The Pagan Reaction: Julian the Apostate, Part 4: Julian’s Religious Policy
Many young believers have no concept of the hundreds of years of history that Christianity had gone through since the time of Jesus Christ over 2,000 years ago. The purpose of this broadcast is to dispel this notion by sharing with listeners the history of Christianity from the ministry of Jesus Christ all the way up until the present day in an easy-to-understand format. You don’t have to worry: this is not a lecture. This is a look at the basic facts and figures of Christian history that every believer and every person needs to be aware of.
Our History of Christianity Scripture Passage today is Proverbs 3:3-4 which reads: “Let not mercy and truth forsake thee: bind them about thy neck; write them upon the table of thine heart: So shalt thou find favour and good understanding in the sight of God and man.”
Our History of Christianity quote today is from Phillip Yancey. He said: “Love was compressed for all history in that lonely figure on the cross, who said that he could call down angels at any moment on a rescue mission, but chose not to – because of us. At Calvary, God accepted his own unbreakable terms of justice.”
Today, in the History of Christianity, we are looking at “The Pagan Reaction: Julian the Apostate – Julian’s Religious Policy” (Part 4) from Dr. Justo L. Gonzalez’s fine book, The Story of Christianity (Volume 1).
To this end Julian took a series of measures, in all justice, however, it is necessary to insist that he never decreed persecution against Christians. There were Christian martyrs in a number of places, but this was due, not to imperial command, but rather to mob actions or to overzealous local officials. Julian himself was convinced that persecution of Christians would not help his cause.
Rather than persecuting Christians, Julian followed a two-pronged policy of hindering their progress and ridiculing them. On the first score, he passed laws forbidding Christians to teach classical literature. Thus, while prohibiting what was to him a sacrilege, he prevented Christians from using the great works of classical antiquity to spread their faith, as they had been doing since the time of Justin in the second century. Secondly, Julian set out to ridicule Christians, whom he called “Galileans.” With this in mind he wrote a work “Against the Galileans,” in which he demonstrated that he knew the Bible, and mocked both its contents and the teachings of Jesus. Although this work has been lost, its impact was such that eighty years later Bishop Cyril of Alexandria found it necessary to write a rebuttal in which he acknowledges that part of the power of Julian’s arguments stemmed from his having been Christian, and thus knowing the Bible and Christian doctrine. Apparently one of Julian’s main arguments was that the “Galileans” had twisted and misinterpreted Jewish scripture. Such arguments needed to be reinforced by policy and thus, Julian decided to rebuild the Temple in Jerusalem, not out of any particular affinity toward Judaism, but rather out of necessity for a practical rebuttal to the common Christian argument that the destruction of the Temple had been the fulfillment of prophecies in the Old Testament.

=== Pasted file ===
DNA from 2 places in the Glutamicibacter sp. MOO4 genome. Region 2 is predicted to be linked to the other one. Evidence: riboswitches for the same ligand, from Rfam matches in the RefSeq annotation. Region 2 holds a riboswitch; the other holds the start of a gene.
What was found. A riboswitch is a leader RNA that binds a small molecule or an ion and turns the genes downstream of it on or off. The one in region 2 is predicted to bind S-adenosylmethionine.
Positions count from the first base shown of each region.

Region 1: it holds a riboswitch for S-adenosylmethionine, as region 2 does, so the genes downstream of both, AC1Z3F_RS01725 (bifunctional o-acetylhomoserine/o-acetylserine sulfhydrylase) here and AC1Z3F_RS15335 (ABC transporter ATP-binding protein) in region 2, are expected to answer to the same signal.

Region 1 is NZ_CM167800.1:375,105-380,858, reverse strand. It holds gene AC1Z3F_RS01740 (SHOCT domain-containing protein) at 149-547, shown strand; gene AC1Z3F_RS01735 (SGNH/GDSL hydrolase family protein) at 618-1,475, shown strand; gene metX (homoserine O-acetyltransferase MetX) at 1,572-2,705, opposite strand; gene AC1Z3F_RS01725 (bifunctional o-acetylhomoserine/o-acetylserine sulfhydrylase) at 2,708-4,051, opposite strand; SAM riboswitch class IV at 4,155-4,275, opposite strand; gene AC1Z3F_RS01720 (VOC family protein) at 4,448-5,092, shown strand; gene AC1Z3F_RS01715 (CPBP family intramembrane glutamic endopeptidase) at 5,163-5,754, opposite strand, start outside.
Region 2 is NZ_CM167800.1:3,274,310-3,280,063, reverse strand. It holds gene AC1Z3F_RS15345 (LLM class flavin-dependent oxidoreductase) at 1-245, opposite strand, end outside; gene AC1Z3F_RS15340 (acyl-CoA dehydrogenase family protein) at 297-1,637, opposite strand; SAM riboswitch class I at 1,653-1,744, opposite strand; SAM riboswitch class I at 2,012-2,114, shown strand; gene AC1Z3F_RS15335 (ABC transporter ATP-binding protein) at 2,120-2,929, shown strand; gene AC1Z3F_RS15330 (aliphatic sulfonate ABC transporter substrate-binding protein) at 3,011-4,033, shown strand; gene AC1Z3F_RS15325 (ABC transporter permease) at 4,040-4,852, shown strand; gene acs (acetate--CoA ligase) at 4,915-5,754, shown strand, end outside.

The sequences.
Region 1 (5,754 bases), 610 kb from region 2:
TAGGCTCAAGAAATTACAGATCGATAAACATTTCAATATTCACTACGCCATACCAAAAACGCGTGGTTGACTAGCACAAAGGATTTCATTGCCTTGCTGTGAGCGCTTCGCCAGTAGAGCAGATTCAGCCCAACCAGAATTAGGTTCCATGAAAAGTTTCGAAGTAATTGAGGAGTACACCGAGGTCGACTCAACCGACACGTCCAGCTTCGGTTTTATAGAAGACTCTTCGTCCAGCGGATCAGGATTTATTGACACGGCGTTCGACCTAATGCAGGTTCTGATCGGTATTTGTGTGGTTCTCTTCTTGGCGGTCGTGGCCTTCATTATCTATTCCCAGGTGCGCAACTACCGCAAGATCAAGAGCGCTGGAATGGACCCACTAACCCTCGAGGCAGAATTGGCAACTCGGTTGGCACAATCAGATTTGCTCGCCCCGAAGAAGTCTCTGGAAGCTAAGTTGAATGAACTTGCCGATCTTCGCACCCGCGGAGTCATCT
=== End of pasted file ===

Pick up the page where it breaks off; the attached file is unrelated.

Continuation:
All of these projects were moving along as rapidly as possible, when death overtook him quite unexpectedly. Julian was leading his troops in a campaign against the Persians when he was fatally wounded by an enemy spear. A famous legend, but one lacking all historical foundation, claims that his last words were, “Thou hast conquered, Galilean!”